A Nova Scotia judge probing the death in custody of a paranoid schizophrenic man has waded into the debate over excited delirium, rejecting it as the cause, and questioning if the controversial condition even exists.Yes, exactly as we've been pointing out since late-2007.
Howard Hyde died the day after he was arrested for allegedly assaulting his wife while off his medication. The Dartmouth man was tasered repeatedly and wrestled into submission by police in a fracas during booking. He struggled later with guards at a local jail before collapsing and dying.
The province’s chief medical examiner had concluded that Mr. Hyde’s death was due to excited delirium.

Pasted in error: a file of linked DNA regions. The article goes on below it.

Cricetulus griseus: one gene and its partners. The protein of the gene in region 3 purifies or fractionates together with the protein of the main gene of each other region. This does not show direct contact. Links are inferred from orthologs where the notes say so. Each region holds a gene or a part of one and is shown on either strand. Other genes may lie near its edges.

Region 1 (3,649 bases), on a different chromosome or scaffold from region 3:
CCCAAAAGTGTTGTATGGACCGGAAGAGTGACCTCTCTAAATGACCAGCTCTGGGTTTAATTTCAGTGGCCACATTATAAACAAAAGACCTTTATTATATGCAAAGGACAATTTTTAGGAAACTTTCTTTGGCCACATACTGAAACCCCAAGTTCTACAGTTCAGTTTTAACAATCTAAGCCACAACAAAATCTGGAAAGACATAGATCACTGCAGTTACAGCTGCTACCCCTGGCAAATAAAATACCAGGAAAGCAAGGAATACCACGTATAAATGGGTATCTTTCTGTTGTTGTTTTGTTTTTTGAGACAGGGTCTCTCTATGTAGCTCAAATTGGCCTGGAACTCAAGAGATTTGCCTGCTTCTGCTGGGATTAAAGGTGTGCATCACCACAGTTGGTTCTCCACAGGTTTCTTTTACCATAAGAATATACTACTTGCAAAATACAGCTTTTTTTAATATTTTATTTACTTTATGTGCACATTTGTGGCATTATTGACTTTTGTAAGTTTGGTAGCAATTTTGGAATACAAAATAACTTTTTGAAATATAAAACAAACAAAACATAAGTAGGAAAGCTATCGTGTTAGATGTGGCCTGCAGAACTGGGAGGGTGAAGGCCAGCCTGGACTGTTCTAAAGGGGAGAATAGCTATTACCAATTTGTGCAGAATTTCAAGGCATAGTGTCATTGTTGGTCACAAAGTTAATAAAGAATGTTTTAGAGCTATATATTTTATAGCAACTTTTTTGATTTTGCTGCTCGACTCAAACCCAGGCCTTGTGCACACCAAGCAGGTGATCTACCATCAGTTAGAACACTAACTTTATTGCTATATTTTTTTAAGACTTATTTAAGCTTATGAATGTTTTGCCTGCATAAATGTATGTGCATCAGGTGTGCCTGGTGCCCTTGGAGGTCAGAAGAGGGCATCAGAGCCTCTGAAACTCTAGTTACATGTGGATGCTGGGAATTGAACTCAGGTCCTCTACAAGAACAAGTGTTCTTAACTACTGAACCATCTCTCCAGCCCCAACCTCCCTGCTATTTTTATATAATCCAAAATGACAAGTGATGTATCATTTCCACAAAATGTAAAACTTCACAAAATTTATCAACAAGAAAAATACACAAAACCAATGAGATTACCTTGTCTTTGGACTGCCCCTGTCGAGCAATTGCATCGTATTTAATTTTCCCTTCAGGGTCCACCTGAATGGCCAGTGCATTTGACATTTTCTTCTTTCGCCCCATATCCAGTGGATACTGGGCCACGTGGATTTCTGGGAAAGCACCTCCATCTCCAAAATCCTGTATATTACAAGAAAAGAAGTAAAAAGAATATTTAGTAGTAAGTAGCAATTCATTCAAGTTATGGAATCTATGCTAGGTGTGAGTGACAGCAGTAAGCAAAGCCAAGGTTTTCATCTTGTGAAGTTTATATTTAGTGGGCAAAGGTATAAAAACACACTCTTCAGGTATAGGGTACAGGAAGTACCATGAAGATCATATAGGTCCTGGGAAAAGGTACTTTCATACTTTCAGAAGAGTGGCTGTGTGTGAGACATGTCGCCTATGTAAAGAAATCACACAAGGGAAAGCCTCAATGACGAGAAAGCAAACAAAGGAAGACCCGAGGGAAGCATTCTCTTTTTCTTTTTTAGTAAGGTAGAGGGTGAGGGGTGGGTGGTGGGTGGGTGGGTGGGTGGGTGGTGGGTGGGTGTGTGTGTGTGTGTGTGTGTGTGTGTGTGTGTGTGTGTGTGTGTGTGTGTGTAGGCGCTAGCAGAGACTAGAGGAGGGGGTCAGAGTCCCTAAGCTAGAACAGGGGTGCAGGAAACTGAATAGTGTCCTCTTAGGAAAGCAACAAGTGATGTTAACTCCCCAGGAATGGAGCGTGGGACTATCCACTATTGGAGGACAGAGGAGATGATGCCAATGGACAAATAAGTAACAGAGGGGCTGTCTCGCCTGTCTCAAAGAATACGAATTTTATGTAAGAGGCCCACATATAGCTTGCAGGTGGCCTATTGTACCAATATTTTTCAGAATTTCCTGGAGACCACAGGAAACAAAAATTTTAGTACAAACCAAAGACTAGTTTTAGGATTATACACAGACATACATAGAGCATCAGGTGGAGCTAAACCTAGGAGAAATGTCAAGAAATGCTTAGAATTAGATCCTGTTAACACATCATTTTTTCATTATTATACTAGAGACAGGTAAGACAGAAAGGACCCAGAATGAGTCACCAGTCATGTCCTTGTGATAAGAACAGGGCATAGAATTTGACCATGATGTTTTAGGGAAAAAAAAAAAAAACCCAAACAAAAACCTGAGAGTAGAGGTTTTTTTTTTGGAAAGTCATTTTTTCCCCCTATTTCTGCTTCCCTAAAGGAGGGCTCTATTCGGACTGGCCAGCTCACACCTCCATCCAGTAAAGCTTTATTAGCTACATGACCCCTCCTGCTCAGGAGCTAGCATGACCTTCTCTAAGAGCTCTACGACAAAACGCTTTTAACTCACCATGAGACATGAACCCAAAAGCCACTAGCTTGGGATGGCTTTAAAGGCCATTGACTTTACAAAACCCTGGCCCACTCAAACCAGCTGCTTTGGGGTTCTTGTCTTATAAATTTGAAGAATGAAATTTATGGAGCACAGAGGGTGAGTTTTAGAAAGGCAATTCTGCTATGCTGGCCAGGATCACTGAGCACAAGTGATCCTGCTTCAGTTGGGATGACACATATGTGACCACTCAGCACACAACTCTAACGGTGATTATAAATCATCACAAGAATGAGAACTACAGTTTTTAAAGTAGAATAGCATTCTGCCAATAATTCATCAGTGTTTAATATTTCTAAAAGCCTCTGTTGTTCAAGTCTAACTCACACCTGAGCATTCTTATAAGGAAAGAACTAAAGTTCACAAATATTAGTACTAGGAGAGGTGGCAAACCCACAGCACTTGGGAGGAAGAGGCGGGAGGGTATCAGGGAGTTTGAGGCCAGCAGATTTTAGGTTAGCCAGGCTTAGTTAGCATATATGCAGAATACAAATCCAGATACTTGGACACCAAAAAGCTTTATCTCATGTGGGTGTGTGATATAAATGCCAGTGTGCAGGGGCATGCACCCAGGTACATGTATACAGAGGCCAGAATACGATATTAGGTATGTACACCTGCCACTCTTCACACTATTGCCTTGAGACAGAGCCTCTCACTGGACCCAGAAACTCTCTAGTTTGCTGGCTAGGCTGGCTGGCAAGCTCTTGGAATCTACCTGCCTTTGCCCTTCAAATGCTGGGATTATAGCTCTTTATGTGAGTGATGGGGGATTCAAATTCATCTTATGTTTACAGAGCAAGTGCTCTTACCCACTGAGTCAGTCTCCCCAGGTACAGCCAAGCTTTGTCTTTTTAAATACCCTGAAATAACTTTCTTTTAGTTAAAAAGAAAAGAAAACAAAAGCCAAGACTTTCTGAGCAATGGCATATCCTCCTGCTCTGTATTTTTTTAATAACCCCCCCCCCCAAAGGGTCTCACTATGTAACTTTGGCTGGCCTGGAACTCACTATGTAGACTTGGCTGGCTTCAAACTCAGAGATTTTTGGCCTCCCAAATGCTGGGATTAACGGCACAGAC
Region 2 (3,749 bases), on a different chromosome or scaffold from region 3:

Provincial Court Judge Anne Derrick – who presided over an 11-month inquiry and tabled a massive report on Wednesday with 80 recommendations aimed at improving treatment of the mentally ill – concluded that Mr. Hyde’s death was the accidental result of being restrained. "This case should sound a loud alarm that resorting to ‘excited delirium’ as an explanation for a person’s behaviour and/or their death may be entirely misguided," she wrote. ... [LINK]
Judge Derrick rejected the finding of Matthew Bowes, the province’s chief medical examiner, who said that Mr. Hyde died from "excited delirium due to paranoid schizophrenia."
"Excited delirium, if it exists at all, is irrelevant to this case, a red herring," she wrote. "Furthermore, I believe it is inappropriate to say that Mr. Hyde’s death was ‘due to schizophrenia’ ... he did not die because he was mentally ill." [ibid]